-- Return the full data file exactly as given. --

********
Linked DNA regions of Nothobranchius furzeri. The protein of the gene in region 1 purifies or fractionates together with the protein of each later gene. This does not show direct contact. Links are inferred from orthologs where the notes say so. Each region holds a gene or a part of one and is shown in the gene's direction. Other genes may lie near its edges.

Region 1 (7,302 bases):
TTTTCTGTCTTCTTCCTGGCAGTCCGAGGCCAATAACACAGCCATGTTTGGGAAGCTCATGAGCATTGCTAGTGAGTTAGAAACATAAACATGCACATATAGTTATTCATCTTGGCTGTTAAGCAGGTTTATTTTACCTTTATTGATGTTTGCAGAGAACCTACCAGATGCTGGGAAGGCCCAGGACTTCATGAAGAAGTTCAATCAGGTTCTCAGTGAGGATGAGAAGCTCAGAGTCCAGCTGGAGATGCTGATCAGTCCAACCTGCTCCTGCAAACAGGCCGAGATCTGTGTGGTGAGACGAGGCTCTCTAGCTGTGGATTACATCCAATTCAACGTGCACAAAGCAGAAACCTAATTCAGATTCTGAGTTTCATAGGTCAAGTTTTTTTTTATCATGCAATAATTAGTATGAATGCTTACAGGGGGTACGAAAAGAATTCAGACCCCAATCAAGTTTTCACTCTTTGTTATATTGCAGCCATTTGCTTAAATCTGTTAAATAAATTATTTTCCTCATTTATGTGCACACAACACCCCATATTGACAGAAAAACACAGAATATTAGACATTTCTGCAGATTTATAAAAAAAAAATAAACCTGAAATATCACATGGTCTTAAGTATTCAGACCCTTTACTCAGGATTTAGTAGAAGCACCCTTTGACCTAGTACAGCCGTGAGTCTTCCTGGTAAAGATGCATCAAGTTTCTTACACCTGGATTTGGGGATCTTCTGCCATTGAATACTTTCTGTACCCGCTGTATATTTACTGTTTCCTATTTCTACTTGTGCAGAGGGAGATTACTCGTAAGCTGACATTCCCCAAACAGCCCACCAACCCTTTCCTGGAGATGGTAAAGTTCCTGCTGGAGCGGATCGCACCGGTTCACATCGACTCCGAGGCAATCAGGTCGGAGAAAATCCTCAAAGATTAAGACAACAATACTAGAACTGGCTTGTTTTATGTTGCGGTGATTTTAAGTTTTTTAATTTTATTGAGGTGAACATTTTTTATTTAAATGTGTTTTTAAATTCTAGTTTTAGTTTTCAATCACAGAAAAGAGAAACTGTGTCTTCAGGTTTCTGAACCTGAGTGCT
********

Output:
Linked DNA regions of Nothobranchius furzeri. The protein of the gene in region 1 purifies or fractionates together with the protein of each later gene. This does not show direct contact. Links are inferred from orthologs where the notes say so. Each region holds a gene or a part of one and is shown in the gene's direction. Other genes may lie near its edges.

Region 1 (7,302 bases):
TTTTCTGTCTTCTTCCTGGCAGTCCGAGGCCAATAACACAGCCATGTTTGGGAAGCTCATGAGCATTGCTAGTGAGTTAGAAACATAAACATGCACATATAGTTATTCATCTTGGCTGTTAAGCAGGTTTATTTTACCTTTATTGATGTTTGCAGAGAACCTACCAGATGCTGGGAAGGCCCAGGACTTCATGAAGAAGTTCAATCAGGTTCTCAGTGAGGATGAGAAGCTCAGAGTCCAGCTGGAGATGCTGATCAGTCCAACCTGCTCCTGCAAACAGGCCGAGATCTGTGTGGTGAGACGAGGCTCTCTAGCTGTGGATTACATCCAATTCAACGTGCACAAAGCAGAAACCTAATTCAGATTCTGAGTTTCATAGGTCAAGTTTTTTTTTATCATGCAATAATTAGTATGAATGCTTACAGGGGGTACGAAAAGAATTCAGACCCCAATCAAGTTTTCACTCTTTGTTATATTGCAGCCATTTGCTTAAATCTGTTAAATAAATTATTTTCCTCATTTATGTGCACACAACACCCCATATTGACAGAAAAACACAGAATATTAGACATTTCTGCAGATTTATAAAAAAAAAATAAACCTGAAATATCACATGGTCTTAAGTATTCAGACCCTTTACTCAGGATTTAGTAGAAGCACCCTTTGACCTAGTACAGCCGTGAGTCTTCCTGGTAAAGATGCATCAAGTTTCTTACACCTGGATTTGGGGATCTTCTGCCATTGAATACTTTCTGTACCCGCTGTATATTTACTGTTTCCTATTTCTACTTGTGCAGAGGGAGATTACTCGTAAGCTGACATTCCCCAAACAGCCCACCAACCCTTTCCTGGAGATGGTAAAGTTCCTGCTGGAGCGGATCGCACCGGTTCACATCGACTCCGAGGCAATCAGGTCGGAGAAAATCCTCAAAGATTAAGACAACAATACTAGAACTGGCTTGTTTTATGTTGCGGTGATTTTAAGTTTTTTAATTTTATTGAGGTGAACATTTTTTATTTAAATGTGTTTTTAAATTCTAGTTTTAGTTTTCAATCACAGAAAAGAGAAACTGTGTCTTCAGGTTTCTGAACCTGAGTGCT